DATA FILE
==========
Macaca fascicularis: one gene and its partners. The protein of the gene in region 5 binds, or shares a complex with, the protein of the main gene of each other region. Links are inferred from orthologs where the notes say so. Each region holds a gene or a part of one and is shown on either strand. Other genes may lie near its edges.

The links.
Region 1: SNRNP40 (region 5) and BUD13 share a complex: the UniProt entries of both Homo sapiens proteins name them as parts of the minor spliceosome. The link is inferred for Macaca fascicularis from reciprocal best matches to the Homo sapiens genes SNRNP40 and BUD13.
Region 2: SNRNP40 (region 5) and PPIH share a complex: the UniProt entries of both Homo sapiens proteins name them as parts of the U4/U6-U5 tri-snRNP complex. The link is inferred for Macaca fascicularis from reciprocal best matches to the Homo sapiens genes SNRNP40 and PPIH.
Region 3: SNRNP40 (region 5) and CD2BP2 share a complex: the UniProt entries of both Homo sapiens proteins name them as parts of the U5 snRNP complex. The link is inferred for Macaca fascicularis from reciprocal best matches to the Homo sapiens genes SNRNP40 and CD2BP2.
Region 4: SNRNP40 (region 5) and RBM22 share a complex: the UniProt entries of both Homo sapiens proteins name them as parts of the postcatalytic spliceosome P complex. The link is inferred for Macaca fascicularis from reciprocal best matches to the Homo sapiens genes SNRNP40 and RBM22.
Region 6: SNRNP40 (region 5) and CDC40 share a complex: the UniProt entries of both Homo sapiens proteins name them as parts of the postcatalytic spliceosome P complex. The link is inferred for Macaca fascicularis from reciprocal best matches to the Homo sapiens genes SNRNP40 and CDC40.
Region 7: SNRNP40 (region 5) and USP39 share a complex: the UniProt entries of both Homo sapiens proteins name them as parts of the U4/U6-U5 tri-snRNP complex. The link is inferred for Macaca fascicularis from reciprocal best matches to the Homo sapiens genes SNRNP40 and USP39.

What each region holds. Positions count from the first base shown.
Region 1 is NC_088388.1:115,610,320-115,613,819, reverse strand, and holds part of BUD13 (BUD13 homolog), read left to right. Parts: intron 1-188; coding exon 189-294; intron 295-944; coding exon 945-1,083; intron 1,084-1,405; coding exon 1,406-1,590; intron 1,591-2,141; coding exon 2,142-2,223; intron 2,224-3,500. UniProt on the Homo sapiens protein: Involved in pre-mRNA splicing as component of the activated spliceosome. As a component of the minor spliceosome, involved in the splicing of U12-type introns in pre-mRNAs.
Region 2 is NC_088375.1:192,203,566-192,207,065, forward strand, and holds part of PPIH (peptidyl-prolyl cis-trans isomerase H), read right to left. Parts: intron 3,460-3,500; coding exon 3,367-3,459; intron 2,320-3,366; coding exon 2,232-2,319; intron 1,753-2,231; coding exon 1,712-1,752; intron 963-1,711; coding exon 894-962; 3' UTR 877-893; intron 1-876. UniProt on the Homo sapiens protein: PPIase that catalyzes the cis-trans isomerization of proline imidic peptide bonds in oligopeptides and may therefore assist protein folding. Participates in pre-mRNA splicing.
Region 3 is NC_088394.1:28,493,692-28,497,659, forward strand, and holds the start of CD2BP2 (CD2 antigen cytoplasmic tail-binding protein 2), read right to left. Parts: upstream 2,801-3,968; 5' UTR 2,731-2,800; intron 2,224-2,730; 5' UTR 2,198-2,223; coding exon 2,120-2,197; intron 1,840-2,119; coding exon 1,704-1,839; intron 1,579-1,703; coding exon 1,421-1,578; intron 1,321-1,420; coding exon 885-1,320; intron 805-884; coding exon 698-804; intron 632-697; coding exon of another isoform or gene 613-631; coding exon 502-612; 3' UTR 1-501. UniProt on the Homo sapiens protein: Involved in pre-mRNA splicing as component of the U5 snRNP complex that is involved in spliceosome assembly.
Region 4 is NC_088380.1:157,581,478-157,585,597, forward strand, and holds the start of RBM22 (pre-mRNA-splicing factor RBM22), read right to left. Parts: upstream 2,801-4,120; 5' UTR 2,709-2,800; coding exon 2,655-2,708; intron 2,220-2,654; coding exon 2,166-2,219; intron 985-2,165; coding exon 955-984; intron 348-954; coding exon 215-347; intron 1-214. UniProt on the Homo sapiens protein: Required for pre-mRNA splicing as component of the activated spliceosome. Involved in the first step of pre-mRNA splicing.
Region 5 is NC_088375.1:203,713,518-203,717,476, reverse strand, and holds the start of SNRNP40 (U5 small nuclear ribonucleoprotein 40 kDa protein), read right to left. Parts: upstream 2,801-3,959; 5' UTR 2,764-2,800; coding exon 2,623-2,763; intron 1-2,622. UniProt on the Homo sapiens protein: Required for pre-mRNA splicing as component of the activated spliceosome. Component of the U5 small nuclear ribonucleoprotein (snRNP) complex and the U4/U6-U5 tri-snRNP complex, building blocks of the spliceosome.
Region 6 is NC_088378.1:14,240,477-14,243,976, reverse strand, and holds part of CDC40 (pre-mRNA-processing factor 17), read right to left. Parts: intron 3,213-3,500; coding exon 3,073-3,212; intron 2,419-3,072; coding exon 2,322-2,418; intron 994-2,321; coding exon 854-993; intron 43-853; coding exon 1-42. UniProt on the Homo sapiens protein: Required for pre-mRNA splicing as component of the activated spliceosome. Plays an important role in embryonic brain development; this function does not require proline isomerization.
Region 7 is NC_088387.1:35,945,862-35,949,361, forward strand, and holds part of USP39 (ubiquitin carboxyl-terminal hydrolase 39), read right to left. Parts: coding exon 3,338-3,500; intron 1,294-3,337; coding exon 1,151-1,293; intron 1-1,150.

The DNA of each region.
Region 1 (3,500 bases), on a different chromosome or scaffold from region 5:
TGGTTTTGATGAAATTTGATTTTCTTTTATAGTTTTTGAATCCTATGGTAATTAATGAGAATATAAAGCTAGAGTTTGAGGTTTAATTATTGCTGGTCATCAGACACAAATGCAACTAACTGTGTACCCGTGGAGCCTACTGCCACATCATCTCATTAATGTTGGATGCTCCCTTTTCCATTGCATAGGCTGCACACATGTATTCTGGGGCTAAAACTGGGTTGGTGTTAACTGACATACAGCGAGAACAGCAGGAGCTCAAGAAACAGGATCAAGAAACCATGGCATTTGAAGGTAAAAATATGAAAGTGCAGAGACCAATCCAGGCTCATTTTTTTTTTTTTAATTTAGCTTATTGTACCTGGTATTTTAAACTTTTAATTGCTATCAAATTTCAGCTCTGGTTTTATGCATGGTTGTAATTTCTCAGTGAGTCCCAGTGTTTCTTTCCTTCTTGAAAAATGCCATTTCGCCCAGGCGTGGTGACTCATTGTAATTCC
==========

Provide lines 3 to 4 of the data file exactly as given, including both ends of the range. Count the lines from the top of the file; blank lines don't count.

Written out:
Region 1: SNRNP40 (region 5) and BUD13 share a complex: the UniProt entries of both Homo sapiens proteins name them as parts of the minor spliceosome. The link is inferred for Macaca fascicularis from reciprocal best matches to the Homo sapiens genes SNRNP40 and BUD13.
Region 2: SNRNP40 (region 5) and PPIH share a complex: the UniProt entries of both Homo sapiens proteins name them as parts of the U4/U6-U5 tri-snRNP complex. The link is inferred for Macaca fascicularis from reciprocal best matches to the Homo sapiens genes SNRNP40 and PPIH.